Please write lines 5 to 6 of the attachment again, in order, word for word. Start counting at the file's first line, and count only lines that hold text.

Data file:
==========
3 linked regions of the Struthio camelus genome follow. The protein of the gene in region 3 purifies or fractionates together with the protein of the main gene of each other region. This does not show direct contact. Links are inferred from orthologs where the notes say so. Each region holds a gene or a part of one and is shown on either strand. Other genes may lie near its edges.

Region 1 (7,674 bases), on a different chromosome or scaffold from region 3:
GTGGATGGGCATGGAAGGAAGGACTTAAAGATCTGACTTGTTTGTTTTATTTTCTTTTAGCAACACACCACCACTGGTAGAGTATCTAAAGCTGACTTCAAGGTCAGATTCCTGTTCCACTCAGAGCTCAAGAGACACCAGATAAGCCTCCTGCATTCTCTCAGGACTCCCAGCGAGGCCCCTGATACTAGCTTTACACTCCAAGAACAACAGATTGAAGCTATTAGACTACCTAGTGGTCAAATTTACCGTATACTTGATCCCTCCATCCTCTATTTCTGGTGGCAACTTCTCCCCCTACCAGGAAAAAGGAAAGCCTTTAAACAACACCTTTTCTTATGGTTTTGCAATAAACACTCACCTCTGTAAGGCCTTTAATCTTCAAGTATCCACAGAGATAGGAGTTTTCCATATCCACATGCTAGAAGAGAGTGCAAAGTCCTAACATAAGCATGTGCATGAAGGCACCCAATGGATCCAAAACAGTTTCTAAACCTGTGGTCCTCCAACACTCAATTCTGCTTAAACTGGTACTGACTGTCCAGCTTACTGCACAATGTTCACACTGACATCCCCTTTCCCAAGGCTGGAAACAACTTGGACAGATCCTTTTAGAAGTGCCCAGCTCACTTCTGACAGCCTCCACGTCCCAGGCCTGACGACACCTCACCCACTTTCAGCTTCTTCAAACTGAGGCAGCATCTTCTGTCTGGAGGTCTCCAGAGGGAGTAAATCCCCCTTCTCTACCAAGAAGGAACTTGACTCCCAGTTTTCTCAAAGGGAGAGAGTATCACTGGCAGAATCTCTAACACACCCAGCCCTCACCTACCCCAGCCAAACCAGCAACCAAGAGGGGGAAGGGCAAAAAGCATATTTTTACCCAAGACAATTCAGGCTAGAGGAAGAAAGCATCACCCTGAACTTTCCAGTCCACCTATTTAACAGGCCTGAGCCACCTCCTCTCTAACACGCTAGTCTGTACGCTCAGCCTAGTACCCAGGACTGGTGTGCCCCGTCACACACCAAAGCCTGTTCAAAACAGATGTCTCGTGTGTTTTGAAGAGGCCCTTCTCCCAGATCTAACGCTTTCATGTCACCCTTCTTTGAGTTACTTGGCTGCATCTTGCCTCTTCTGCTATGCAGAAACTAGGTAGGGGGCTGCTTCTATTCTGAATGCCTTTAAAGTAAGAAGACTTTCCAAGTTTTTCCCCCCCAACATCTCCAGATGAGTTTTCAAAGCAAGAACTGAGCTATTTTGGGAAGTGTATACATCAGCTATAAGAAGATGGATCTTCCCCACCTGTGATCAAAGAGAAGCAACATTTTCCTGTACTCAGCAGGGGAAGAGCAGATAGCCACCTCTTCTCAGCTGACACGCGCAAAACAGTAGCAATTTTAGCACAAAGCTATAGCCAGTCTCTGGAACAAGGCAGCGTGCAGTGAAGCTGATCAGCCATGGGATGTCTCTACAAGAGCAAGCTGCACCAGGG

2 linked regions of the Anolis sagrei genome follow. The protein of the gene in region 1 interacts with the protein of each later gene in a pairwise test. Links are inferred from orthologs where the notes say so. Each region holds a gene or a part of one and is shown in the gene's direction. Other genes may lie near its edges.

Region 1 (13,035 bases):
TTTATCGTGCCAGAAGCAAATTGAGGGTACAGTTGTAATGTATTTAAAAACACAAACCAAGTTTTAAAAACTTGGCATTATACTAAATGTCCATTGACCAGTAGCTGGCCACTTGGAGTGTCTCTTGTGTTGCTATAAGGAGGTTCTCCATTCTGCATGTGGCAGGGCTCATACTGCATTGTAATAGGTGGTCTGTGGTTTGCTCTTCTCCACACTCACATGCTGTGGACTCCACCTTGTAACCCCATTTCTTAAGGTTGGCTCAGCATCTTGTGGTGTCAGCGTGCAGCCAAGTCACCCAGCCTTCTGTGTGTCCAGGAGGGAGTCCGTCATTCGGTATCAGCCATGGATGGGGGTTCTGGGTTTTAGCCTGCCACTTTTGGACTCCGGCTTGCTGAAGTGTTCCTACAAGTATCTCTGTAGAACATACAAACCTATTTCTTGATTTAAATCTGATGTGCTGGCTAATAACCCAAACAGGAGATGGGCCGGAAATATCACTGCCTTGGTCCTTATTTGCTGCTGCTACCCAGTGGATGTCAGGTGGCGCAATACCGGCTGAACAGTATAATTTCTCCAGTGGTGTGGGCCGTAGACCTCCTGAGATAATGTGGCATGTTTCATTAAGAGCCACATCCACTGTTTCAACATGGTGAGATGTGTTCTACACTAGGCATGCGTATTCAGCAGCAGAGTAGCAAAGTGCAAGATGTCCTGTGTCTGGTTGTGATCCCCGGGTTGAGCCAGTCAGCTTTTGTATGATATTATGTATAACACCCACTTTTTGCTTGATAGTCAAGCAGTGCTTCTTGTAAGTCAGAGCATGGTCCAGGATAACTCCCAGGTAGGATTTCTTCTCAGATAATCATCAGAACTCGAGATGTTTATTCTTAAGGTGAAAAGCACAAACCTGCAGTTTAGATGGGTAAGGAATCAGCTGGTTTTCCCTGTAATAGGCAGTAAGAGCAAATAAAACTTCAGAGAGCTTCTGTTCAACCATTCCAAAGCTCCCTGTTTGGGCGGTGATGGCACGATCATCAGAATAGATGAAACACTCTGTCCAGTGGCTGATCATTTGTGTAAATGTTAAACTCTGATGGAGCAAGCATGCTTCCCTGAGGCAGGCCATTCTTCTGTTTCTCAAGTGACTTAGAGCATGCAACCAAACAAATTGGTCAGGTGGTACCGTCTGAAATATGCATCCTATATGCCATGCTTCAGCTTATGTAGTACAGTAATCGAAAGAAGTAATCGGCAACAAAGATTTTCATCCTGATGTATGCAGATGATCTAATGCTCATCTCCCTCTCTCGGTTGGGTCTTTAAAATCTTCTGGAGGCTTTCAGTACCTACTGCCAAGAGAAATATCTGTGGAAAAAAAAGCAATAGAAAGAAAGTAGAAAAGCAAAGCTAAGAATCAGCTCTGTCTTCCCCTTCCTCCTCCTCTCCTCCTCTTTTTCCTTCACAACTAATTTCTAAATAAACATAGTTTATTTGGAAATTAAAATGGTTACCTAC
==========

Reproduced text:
Region 1 (13,035 bases):
TTTATCGTGCCAGAAGCAAATTGAGGGTACAGTTGTAATGTATTTAAAAACACAAACCAAGTTTTAAAAACTTGGCATTATACTAAATGTCCATTGACCAGTAGCTGGCCACTTGGAGTGTCTCTTGTGTTGCTATAAGGAGGTTCTCCATTCTGCATGTGGCAGGGCTCATACTGCATTGTAATAGGTGGTCTGTGGTTTGCTCTTCTCCACACTCACATGCTGTGGACTCCACCTTGTAACCCCATTTCTTAAGGTTGGCTCAGCATCTTGTGGTGTCAGCGTGCAGCCAAGTCACCCAGCCTTCTGTGTGTCCAGGAGGGAGTCCGTCATTCGGTATCAGCCATGGATGGGGGTTCTGGGTTTTAGCCTGCCACTTTTGGACTCCGGCTTGCTGAAGTGTTCCTACAAGTATCTCTGTAGAACATACAAACCTATTTCTTGATTTAAATCTGATGTGCTGGCTAATAACCCAAACAGGAGATGGGCCGGAAATATCACTGCCTTGGTCCTTATTTGCTGCTGCTACCCAGTGGATGTCAGGTGGCGCAATACCGGCTGAACAGTATAATTTCTCCAGTGGTGTGGGCCGTAGACCTCCTGAGATAATGTGGCATGTTTCATTAAGAGCCACATCCACTGTTTCAACATGGTGAGATGTGTTCTACACTAGGCATGCGTATTCAGCAGCAGAGTAGCAAAGTGCAAGATGTCCTGTGTCTGGTTGTGATCCCCGGGTTGAGCCAGTCAGCTTTTGTATGATATTATGTATAACACCCACTTTTTGCTTGATAGTCAAGCAGTGCTTCTTGTAAGTCAGAGCATGGTCCAGGATAACTCCCAGGTAGGATTTCTTCTCAGATAATCATCAGAACTCGAGATGTTTATTCTTAAGGTGAAAAGCACAAACCTGCAGTTTAGATGGGTAAGGAATCAGCTGGTTTTCCCTGTAATAGGCAGTAAGAGCAAATAAAACTTCAGAGAGCTTCTGTTCAACCATTCCAAAGCTCCCTGTTTGGGCGGTGATGGCACGATCATCAGAATAGATGAAACACTCTGTCCAGTGGCTGATCATTTGTGTAAATGTTAAACTCTGATGGAGCAAGCATGCTTCCCTGAGGCAGGCCATTCTTCTGTTTCTCAAGTGACTTAGAGCATGCAACCAAACAAATTGGTCAGGTGGTACCGTCTGAAATATGCATCCTATATGCCATGCTTCAGCTTATGTAGTACAGTAATCGAAAGAAGTAATCGGCAACAAAGATTTTCATCCTGATGTATGCAGATGATCTAATGCTCATCTCCCTCTCTCGGTTGGGTCTTTAAAATCTTCTGGAGGCTTTCAGTACCTACTGCCAAGAGAAATATCTGTGGAAAAAAAAGCAATAGAAAGAAAGTAGAAAAGCAAAGCTAAGAATCAGCTCTGTCTTCCCCTTCCTCCTCCTCTCCTCCTCTTTTTCCTTCACAACTAATTTCTAAATAAACATAGTTTATTTGGAAATTAAAATGGTTACCTAC